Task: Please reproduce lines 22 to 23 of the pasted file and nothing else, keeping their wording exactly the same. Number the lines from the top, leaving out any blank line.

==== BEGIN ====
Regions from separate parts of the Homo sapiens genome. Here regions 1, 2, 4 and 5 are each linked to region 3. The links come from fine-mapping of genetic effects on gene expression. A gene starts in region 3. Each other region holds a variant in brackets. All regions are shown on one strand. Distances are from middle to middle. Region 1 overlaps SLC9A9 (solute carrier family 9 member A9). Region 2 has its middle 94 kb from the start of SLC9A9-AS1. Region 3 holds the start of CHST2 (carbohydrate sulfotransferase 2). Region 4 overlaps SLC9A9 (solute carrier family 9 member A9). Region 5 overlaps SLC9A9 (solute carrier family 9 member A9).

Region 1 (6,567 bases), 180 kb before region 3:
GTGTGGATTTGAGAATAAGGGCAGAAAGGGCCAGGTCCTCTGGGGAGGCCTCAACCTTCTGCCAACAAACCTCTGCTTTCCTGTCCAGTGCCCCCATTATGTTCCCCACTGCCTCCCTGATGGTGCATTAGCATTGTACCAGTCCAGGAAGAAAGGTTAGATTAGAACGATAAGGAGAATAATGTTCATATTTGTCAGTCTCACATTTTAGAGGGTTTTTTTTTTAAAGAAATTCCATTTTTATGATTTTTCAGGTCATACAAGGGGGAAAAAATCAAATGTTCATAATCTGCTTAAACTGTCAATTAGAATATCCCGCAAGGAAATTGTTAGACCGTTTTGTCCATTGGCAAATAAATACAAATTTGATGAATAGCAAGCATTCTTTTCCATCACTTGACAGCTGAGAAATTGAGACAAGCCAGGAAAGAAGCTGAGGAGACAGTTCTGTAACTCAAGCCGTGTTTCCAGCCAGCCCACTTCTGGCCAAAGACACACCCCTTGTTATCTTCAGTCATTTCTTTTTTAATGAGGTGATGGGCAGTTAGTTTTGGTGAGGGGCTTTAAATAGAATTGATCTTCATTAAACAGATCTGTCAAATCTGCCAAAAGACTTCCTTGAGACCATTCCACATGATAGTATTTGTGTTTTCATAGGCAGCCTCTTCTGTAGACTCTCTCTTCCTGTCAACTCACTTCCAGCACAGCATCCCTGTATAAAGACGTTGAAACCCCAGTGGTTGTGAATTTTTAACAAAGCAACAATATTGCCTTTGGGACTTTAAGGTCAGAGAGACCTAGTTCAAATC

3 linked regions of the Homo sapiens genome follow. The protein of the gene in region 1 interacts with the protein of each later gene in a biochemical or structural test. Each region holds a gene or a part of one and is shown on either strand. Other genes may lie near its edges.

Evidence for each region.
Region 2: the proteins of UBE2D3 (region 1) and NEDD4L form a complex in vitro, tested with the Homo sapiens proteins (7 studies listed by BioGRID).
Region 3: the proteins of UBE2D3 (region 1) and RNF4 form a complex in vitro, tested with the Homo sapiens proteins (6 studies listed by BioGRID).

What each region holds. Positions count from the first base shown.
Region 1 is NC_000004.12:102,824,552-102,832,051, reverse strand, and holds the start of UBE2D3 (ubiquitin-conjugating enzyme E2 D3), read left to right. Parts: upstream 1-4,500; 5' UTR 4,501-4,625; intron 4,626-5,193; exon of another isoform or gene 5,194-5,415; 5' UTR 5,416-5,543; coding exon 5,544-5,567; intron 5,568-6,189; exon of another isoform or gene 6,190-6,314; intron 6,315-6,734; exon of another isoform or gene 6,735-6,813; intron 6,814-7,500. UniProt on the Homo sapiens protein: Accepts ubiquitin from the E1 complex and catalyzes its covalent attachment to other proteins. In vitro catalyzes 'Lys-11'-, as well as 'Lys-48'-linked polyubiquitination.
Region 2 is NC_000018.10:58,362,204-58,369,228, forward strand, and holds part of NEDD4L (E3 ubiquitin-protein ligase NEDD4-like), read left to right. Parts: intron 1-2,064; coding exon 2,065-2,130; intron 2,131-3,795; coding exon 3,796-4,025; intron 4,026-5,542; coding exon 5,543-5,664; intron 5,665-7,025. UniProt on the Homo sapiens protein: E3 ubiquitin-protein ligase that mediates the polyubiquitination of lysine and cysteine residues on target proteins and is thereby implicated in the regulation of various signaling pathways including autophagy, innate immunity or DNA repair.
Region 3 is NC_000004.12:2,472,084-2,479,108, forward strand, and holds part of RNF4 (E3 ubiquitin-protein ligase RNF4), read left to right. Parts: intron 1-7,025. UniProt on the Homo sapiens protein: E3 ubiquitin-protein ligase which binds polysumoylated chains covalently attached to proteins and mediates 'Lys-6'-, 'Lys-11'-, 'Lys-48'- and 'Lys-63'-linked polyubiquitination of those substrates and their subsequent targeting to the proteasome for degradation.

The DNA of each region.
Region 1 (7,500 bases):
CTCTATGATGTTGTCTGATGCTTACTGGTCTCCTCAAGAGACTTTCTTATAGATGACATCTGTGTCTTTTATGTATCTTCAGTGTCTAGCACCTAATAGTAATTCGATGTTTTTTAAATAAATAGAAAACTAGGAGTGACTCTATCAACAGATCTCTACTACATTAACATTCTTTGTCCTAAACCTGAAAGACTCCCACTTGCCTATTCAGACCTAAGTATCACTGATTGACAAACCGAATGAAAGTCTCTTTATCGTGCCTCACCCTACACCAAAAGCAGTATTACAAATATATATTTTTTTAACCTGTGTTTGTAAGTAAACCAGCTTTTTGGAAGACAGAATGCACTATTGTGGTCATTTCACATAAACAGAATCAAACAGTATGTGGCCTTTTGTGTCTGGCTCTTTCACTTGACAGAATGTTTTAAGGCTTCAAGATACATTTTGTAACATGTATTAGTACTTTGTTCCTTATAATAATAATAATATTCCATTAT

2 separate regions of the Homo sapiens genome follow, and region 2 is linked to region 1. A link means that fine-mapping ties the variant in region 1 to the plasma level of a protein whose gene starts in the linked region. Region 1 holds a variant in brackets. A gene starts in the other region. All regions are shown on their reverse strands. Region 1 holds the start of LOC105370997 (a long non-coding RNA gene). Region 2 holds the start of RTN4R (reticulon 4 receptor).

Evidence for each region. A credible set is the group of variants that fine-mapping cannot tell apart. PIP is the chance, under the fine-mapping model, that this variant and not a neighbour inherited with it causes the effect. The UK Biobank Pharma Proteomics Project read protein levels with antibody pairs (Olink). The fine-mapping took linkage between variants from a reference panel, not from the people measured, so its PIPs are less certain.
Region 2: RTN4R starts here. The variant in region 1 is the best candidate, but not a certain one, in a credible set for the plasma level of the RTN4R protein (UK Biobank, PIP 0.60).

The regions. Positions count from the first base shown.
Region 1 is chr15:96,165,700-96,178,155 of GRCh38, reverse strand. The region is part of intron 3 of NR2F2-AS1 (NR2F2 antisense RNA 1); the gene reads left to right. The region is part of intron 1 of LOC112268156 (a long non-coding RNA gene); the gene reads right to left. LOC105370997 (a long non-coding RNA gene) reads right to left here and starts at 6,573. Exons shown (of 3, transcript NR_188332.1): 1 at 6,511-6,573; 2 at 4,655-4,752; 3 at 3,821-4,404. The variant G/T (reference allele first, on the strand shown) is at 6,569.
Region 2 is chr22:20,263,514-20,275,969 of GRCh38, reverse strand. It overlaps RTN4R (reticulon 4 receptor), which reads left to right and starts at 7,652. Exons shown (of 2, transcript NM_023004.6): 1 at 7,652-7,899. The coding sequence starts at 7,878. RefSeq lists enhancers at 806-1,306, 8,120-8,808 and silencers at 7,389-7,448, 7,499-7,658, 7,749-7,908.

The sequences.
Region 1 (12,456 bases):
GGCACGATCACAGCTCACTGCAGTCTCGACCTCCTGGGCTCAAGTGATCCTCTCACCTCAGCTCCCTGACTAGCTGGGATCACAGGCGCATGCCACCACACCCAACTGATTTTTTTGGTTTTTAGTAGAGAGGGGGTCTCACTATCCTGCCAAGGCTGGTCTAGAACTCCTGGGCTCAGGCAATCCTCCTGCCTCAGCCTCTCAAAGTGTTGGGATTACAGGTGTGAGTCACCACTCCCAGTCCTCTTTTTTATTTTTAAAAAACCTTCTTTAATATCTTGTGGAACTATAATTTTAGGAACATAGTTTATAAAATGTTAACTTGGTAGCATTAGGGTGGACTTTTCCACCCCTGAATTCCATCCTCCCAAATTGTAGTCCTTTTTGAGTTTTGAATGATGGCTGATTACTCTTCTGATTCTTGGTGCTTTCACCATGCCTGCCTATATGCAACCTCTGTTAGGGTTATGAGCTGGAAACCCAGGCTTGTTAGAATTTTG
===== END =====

Region 1 (12,456 bases):
GGCACGATCACAGCTCACTGCAGTCTCGACCTCCTGGGCTCAAGTGATCCTCTCACCTCAGCTCCCTGACTAGCTGGGATCACAGGCGCATGCCACCACACCCAACTGATTTTTTTGGTTTTTAGTAGAGAGGGGGTCTCACTATCCTGCCAAGGCTGGTCTAGAACTCCTGGGCTCAGGCAATCCTCCTGCCTCAGCCTCTCAAAGTGTTGGGATTACAGGTGTGAGTCACCACTCCCAGTCCTCTTTTTTATTTTTAAAAAACCTTCTTTAATATCTTGTGGAACTATAATTTTAGGAACATAGTTTATAAAATGTTAACTTGGTAGCATTAGGGTGGACTTTTCCACCCCTGAATTCCATCCTCCCAAATTGTAGTCCTTTTTGAGTTTTGAATGATGGCTGATTACTCTTCTGATTCTTGGTGCTTTCACCATGCCTGCCTATATGCAACCTCTGTTAGGGTTATGAGCTGGAAACCCAGGCTTGTTAGAATTTTG